Sometimes when students start researching colleges, they feel as if they are being spoken to in a foreign language! Here is a list of common college terms that will make the college search process a little easier to understand.
Accredited colleges — Colleges that have been endorsed by an organization that reviews educational qualifications; students should look to attend colleges that have been given regional accreditation.
Open admission colleges — Colleges that have no admission criteria which students must meet in order to enroll in classes.
Selective admission colleges — Colleges that have select admission criteria which students must meet in order to enroll in classes.
Admission requirements — Criteria which students must meet in order to enroll in classes at selective admission colleges. Colleges often require certain grade point averages, ACT or SAT scores, core curriculum classes taken in high school, and even essays when making admission decisions for students.
Degree — A certificate earned upon completion of a course of study at a college or university.
Associates Degree — A degree that is most frequently earned from a community or junior college; associates degrees often take two years to complete.
Bachelor’s Degree — A degree that is most frequently earned from a college, university, or professional school; bachelor’s degrees often take four years to complete.
Master’s Degree — A degree that students usually earn two or more years after they complete a bachelor’s degree.
Doctoral Degree — The highest level of degree that a student can earn.
Degree Requirements — A list of required courses a student needs to complete in order to earn an associates, bachelor’s, master’s, or doctoral degree.
Credit Hours — College students are typically awarded credit based on the number of “credit hours” they complete each semester; most college classes are three credit hours, which means that classes meet for a total of three hours each week of the semester.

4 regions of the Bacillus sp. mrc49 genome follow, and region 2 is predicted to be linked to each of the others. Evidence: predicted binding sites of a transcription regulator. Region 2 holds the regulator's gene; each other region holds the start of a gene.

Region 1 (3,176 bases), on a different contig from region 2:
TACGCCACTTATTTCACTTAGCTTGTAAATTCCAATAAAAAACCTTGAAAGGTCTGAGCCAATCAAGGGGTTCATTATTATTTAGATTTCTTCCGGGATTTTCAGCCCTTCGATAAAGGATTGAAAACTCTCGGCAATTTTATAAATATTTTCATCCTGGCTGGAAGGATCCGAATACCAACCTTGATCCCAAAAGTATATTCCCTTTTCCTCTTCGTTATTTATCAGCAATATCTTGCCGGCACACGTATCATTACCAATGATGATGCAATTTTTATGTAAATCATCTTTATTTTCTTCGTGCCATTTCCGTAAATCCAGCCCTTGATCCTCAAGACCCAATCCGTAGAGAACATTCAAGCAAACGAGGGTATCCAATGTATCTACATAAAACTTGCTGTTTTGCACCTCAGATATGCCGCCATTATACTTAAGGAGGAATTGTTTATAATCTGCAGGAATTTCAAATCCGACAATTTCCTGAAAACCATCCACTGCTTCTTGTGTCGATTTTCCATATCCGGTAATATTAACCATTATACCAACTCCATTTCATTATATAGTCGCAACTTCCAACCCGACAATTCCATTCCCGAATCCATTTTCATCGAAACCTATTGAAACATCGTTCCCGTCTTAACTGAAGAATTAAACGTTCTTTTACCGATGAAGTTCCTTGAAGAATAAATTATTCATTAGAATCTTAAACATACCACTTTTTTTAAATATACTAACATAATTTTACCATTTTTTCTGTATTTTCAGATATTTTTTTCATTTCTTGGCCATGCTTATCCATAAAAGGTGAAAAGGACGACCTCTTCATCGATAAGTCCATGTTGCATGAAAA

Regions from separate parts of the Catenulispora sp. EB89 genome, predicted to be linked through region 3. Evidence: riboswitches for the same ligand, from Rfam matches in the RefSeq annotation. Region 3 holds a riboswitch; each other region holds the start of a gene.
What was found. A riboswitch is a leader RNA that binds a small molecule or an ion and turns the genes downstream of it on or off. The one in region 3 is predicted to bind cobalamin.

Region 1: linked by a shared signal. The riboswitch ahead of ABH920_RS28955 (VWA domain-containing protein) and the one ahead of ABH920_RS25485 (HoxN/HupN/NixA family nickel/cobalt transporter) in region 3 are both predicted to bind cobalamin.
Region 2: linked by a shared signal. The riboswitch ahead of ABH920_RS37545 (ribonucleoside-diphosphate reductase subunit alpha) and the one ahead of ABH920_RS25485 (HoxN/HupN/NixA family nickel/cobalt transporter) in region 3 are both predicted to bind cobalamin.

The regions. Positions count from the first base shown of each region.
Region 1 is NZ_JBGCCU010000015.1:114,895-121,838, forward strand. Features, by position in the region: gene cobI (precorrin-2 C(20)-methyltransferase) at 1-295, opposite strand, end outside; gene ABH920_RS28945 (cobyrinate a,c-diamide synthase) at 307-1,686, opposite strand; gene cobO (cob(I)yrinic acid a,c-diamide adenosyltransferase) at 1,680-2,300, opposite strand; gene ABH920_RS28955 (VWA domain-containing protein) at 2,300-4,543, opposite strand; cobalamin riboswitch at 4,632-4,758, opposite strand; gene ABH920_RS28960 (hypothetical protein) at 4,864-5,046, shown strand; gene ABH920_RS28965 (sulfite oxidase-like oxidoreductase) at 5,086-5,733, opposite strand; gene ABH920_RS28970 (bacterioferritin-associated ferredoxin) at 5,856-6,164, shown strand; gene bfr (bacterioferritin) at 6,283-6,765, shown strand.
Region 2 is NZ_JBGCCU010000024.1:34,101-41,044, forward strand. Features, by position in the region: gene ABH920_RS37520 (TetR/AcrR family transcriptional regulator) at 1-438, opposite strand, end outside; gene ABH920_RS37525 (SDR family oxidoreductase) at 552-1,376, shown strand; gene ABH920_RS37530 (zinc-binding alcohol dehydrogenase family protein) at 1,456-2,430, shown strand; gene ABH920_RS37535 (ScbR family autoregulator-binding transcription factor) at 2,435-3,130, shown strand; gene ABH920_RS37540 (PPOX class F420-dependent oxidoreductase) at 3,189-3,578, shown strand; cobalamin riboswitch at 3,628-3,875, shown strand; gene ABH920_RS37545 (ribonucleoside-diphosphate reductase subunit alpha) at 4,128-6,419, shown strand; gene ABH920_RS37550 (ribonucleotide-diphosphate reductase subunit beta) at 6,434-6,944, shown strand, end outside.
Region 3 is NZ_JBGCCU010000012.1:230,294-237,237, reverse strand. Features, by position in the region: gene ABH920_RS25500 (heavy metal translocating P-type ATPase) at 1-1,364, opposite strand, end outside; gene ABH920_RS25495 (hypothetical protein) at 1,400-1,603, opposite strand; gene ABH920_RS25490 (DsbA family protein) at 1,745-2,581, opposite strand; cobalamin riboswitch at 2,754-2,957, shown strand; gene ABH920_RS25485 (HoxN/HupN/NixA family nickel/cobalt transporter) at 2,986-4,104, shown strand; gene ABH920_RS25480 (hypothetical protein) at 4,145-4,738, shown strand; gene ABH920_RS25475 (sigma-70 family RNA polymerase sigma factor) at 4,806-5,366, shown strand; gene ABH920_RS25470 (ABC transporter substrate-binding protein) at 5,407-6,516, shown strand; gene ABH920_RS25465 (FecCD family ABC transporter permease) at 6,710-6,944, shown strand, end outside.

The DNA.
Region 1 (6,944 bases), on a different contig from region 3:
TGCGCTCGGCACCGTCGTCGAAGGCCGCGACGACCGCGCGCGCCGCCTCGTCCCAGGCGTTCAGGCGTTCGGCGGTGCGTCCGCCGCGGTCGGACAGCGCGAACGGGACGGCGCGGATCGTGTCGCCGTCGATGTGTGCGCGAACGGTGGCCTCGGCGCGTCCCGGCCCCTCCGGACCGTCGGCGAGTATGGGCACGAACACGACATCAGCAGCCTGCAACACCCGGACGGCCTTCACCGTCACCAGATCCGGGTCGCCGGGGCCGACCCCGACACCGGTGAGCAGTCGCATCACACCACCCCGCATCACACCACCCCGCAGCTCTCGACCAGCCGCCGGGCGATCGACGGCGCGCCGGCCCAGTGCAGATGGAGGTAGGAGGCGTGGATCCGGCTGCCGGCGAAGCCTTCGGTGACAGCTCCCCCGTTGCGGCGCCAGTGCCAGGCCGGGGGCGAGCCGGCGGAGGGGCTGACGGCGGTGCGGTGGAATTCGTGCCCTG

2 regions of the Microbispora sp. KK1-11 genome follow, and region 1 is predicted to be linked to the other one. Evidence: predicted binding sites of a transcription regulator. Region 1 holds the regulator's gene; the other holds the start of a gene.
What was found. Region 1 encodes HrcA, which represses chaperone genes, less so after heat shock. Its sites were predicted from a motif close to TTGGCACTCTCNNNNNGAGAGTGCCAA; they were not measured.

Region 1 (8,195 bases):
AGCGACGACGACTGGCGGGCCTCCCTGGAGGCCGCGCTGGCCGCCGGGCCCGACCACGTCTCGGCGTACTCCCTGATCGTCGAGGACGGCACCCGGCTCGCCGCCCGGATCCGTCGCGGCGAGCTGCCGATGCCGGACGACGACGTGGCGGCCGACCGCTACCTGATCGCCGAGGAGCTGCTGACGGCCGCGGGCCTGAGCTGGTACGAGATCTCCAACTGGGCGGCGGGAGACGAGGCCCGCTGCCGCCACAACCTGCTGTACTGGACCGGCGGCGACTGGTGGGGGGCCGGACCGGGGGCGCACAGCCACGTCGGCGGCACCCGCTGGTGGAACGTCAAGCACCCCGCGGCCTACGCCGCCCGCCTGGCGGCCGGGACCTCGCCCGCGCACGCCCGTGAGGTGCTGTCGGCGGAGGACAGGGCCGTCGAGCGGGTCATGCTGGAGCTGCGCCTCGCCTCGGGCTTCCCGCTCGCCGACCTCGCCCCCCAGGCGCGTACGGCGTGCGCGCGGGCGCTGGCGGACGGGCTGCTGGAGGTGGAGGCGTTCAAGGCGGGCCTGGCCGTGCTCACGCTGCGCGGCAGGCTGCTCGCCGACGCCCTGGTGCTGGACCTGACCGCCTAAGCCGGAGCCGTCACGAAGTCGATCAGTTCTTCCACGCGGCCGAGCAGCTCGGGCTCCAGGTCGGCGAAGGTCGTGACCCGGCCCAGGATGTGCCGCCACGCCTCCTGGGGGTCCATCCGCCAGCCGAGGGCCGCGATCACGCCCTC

Major — A student’s main area of study. Different colleges will offer different types and numbers of majors. For instance, some colleges might offer majors in history, education, music, etc.
Minor — A student’s secondary area of study. Like with majors, colleges will offer varying types and numbers of minors for students to study.
Prerequisite courses — Courses which students must take before they can enroll in other classes. For instance, a Writing I class is a prerequisite class for a Writing II class.
Syllabus — An outline or summary of a college class that professors give to students; a syllabus often includes information such as class assignments for a semester and grading rubrics.
Fees — Costs related to attending college.
Tuition — Costs for academic classes; tuition prices will vary among different colleges.
Student fees — Costs associated with non-academic parts of college (i.e. using computer labs on campus, attending athletic events, doing laundry, etc.); prices and items included under student fees will vary from college to college.
Room and board — Costs for living on campus and eating on campus; room and board prices will vary depending on the type of housing in which a student lives as well as depending on what college a student attends.